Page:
Monday, January 02, 2012
2012 Book List: #1
The Taste of Sabbath by Stuart Bryan.
Two themes that I want to study and explore this year are joy and feasting, so I was excited to read this book which covered both. Sabbath observation is something that majority of the evangelical church completely ignores. Go to church in the morning and spend the rest of the day doing whatever. Reformed Presbyterians tend to go to the other extreme, squashing joy with a detailed do & don't list. But which is right and why? This little book is a great place to begin that conversation.
Two things really struck me. First, the Sabbath is a gift not only to God's people but to the unbeliever also. "Six days you shall do your work, and on the seventh day you shall rest, that your ox and your donkey may rest, and the son of your female servant and the stranger may be refreshed." (Exodus 23:12) This is the reasoning (in part) to not do business on the Lord's Day. A quote from the book:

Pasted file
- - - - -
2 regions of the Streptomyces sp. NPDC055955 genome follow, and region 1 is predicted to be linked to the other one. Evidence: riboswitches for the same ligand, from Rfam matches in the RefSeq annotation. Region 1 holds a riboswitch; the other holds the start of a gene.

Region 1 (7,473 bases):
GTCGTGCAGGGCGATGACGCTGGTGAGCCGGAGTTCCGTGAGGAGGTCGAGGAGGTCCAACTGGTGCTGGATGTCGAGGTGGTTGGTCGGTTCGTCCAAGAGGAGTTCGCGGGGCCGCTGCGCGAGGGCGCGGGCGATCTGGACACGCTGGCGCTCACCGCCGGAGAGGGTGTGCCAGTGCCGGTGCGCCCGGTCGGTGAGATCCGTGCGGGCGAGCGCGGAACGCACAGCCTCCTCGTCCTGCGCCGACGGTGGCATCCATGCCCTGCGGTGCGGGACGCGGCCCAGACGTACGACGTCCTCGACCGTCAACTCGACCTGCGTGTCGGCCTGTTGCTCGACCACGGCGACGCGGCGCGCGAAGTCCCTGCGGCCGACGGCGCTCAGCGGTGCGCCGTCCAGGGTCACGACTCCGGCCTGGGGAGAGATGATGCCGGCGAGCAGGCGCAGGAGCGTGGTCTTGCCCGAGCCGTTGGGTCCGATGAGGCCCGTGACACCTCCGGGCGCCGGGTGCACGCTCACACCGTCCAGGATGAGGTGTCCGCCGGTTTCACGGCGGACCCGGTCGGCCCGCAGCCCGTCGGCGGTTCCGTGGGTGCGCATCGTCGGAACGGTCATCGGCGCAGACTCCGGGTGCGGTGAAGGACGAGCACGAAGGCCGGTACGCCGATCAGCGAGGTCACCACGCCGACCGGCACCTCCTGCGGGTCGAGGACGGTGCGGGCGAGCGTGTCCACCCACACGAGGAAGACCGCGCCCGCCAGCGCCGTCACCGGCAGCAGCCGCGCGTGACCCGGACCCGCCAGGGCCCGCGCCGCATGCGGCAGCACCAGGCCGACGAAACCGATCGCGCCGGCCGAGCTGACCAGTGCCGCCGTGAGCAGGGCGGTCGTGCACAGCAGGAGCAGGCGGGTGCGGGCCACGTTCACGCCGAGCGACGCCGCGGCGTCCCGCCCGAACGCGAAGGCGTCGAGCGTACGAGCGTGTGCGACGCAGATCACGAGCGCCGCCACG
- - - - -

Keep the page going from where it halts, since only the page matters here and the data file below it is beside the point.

"... the Sabbath embodied principles of justice and equity, forbidding exploration of the poorest members of society. Sabbath was Jubilee- freedom from slavery, freedom from debt, freedom from labor, rest in the presence of God."
Second, the Sabbath isn't about what we can't do but instead about what we can and we need to delight whole heartily in that. I think for far too long I've concentrated on the "do nots." Of course, that has it's place but I need to get the other down first. This is a day to feast on the Lord through worship and His Word. It's a day to extend hospitality and mercy to others. It should be the best day of the week. But that doesn't just happen. It takes thought & planning (and clean up because the Sabbath should be about food too). It's worth it though- I think if the church can get the Sabbath right, so many things will fall into place.